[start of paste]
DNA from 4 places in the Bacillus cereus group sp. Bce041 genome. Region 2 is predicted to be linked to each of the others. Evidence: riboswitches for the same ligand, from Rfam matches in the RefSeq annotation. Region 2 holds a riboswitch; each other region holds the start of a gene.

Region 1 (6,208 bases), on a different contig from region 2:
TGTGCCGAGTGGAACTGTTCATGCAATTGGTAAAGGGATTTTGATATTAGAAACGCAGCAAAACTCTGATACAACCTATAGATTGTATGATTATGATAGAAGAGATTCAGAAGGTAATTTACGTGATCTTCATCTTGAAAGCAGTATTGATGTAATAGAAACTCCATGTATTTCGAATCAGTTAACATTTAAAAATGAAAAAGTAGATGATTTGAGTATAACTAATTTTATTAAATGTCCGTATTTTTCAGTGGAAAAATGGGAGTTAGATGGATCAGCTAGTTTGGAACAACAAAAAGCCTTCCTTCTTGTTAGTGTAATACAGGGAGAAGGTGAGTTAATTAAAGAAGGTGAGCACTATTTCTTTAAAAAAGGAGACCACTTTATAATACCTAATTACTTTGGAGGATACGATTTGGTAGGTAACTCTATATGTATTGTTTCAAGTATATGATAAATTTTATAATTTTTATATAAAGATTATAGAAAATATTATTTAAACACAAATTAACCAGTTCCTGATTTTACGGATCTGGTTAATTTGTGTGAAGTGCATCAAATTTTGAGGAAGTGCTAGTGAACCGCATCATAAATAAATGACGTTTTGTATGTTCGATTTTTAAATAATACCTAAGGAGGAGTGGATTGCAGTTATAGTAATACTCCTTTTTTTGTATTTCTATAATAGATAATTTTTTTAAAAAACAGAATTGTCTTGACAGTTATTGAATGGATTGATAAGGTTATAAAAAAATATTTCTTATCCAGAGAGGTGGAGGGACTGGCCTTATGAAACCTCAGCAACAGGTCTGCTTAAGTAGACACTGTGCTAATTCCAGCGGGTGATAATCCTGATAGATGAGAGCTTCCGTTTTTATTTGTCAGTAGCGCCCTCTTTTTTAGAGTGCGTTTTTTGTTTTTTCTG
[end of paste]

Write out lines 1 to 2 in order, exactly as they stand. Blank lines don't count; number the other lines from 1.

DNA from 4 places in the Bacillus cereus group sp. Bce041 genome. Region 2 is predicted to be linked to each of the others. Evidence: riboswitches for the same ligand, from Rfam matches in the RefSeq annotation. Region 2 holds a riboswitch; each other region holds the start of a gene.

Region 1 (6,208 bases), on a different contig from region 2: